Le Point de Chute, Brussels
Thanks to Google map, I could identify an organic café in Brussels, Le Point de Chute. I will explain why I forgot to take a picture of the café. The café was located right under the Palais de Justice (Law Courts of Brussels) by the glass elevator. It is also on the way to the antique market, the Place du Jeu de Balle.
The café serves organic food and fruit drinks. I really enjoyed having croissant-like pretzel sandwich and berry smoothies. The chef and waitress were very nice along with their friendly cat by the windows.
But we did not realize the menu stated remember is “NO CREDIT CARDS” in the biggest and loudest impression at the bottom of the first page as we were too entranced by the awesomeness of their breakfast selection.
“The total is forty seven Euro,” said a pretty waitress.
My hubby gave her our credit card.
“I am sorry, cash only, please,” she responded.
My hubby and I were frozen because we had only thirty Euro.
So, my hubby ran out to find an ATM. It took about thirty minutes for him to return, wherein the waitress kindly asked in a mix of English and French if I wanted to drink something while I waited. Of course we didn’t have enough for the meal we just ate, so I didn’t want to add onto it with another drink. But they were very kind.
I kept thinking though, what if my hubby could not use an American credit card in Brussels and we could not pay the bill. What could we do for money? Were we going to wash dishes? Peal carrots? I searched every pocket in my bag while he was hunting down an ATM. I found fifty US dollars. If he could not find the ATM, I decided to pay thirty euro with fifty dollars. It was too much, but hopefully they would accept the situation. The waitress asked me again, “Anything? Tea?” I smiled and acted as an innocent Japanese woman who did not understand English nor French.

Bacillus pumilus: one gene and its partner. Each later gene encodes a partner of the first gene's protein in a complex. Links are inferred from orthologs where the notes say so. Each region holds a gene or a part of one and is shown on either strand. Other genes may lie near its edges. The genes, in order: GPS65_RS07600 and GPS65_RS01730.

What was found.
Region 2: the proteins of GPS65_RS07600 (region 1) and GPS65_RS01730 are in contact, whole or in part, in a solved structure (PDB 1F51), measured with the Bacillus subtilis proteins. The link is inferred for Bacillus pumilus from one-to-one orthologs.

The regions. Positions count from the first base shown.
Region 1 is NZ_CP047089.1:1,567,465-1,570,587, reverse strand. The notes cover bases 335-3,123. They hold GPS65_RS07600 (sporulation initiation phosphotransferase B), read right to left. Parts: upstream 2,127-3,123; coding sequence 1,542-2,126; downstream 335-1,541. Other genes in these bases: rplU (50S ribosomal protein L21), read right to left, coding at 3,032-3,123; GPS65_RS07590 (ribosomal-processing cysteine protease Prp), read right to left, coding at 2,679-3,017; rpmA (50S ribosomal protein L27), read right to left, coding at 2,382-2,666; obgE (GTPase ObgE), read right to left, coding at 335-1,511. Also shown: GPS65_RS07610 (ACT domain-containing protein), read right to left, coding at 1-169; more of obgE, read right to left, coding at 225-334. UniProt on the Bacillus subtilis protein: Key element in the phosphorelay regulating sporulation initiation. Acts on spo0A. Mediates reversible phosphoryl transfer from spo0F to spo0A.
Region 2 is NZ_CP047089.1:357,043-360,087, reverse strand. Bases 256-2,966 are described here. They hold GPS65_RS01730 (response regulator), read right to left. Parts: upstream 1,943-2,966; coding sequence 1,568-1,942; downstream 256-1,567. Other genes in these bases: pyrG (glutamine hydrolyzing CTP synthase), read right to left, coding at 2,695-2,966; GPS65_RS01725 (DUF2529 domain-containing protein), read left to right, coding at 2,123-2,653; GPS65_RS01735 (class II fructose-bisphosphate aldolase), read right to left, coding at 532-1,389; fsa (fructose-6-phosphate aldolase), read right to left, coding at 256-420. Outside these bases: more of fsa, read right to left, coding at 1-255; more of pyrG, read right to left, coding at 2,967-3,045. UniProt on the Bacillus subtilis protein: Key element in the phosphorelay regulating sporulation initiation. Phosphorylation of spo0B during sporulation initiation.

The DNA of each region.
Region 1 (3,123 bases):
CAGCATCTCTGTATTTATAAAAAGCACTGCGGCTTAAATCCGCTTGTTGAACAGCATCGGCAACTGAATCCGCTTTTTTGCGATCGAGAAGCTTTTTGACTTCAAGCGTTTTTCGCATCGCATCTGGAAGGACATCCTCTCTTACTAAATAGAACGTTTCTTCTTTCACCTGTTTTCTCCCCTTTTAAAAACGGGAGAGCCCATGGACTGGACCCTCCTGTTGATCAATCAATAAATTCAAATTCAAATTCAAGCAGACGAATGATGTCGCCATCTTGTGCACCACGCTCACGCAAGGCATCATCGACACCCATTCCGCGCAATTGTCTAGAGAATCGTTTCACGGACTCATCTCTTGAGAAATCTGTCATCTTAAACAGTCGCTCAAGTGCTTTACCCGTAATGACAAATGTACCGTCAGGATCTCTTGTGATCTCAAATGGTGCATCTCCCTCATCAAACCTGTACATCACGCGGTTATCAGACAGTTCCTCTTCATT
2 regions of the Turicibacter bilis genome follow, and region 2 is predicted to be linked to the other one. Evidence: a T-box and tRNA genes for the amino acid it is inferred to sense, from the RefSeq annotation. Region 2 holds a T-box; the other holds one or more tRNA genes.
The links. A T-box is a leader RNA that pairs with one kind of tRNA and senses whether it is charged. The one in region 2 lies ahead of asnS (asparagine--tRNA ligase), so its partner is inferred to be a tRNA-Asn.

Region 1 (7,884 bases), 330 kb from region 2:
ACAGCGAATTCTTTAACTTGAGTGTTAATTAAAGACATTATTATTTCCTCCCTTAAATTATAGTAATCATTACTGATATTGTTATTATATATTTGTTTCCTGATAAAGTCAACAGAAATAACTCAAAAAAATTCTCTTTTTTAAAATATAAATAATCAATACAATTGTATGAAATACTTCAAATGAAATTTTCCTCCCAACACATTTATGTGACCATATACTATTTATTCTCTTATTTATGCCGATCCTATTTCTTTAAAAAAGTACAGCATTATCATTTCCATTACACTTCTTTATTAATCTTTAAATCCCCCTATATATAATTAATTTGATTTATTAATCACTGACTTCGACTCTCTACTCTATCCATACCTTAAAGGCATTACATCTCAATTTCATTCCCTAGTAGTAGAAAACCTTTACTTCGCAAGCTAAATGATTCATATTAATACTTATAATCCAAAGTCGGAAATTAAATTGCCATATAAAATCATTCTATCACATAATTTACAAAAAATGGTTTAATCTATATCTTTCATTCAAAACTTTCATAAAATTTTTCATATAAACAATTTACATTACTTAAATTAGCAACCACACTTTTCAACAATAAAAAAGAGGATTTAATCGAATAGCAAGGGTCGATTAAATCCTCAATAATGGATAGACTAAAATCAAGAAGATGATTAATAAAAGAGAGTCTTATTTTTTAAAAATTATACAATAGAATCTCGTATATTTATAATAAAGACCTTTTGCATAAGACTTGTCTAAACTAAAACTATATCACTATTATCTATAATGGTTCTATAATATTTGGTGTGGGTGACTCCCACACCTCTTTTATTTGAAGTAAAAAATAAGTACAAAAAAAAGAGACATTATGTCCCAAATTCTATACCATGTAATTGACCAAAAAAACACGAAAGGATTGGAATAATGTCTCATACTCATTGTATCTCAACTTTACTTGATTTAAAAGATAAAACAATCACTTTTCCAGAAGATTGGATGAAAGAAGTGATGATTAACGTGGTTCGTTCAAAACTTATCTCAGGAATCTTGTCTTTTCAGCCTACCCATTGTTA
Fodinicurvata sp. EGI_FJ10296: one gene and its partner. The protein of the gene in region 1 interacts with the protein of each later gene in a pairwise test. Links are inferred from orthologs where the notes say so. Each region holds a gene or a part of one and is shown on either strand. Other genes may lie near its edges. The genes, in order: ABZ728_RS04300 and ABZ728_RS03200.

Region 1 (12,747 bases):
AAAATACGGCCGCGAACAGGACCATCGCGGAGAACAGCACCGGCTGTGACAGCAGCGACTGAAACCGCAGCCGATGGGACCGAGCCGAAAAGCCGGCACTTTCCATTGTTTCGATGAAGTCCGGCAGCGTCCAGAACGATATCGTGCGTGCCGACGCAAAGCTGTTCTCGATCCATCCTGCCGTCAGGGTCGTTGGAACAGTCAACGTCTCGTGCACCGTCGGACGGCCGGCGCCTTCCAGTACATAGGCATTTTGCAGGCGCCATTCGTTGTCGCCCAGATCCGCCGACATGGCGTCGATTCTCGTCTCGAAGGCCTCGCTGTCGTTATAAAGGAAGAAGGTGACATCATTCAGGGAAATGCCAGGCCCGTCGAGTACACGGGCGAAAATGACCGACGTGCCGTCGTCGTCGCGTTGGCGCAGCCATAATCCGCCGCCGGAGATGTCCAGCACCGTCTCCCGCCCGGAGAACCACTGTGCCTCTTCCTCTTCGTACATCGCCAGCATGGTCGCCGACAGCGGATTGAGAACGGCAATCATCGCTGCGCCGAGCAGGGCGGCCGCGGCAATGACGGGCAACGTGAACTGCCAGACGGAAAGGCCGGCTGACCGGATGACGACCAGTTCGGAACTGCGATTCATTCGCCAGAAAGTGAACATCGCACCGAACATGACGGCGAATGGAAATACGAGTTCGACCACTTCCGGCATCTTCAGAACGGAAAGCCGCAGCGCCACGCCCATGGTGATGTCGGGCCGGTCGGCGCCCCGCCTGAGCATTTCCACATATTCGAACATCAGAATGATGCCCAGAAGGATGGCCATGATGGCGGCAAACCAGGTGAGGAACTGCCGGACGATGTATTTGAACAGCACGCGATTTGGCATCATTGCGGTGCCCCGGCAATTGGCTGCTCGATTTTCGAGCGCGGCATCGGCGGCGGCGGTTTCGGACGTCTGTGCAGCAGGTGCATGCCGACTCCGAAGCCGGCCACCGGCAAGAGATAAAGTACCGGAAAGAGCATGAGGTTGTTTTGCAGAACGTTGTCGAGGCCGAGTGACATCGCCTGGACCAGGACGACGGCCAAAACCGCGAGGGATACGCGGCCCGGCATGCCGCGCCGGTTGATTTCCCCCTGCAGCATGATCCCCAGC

What we did not realize was that the banks all close for a 60-90 minute lunch hour, and we finished eating right after they closed. My hubby actually tracked down two banks since the first one did not work, and even the first ATM in the second bank would not make a withdrawal. But since he had done this in other countries, he patiently read the icons above the different types of ATMs in the bank’s front room and waited for someone to make two dozen consecutive withdrawals from one he assumed would work.
When he returned with the cash I was relieved. We paid and left a good tip for their patience (Europeans rarely leave tips). The waitress reminded us that a lot of small cafés does not accept credit cards, so customers should carry some cash. We quickly left from the café when the chef said, “Thank you very much!”
Le Point de Chute
Rue de l'Épée 10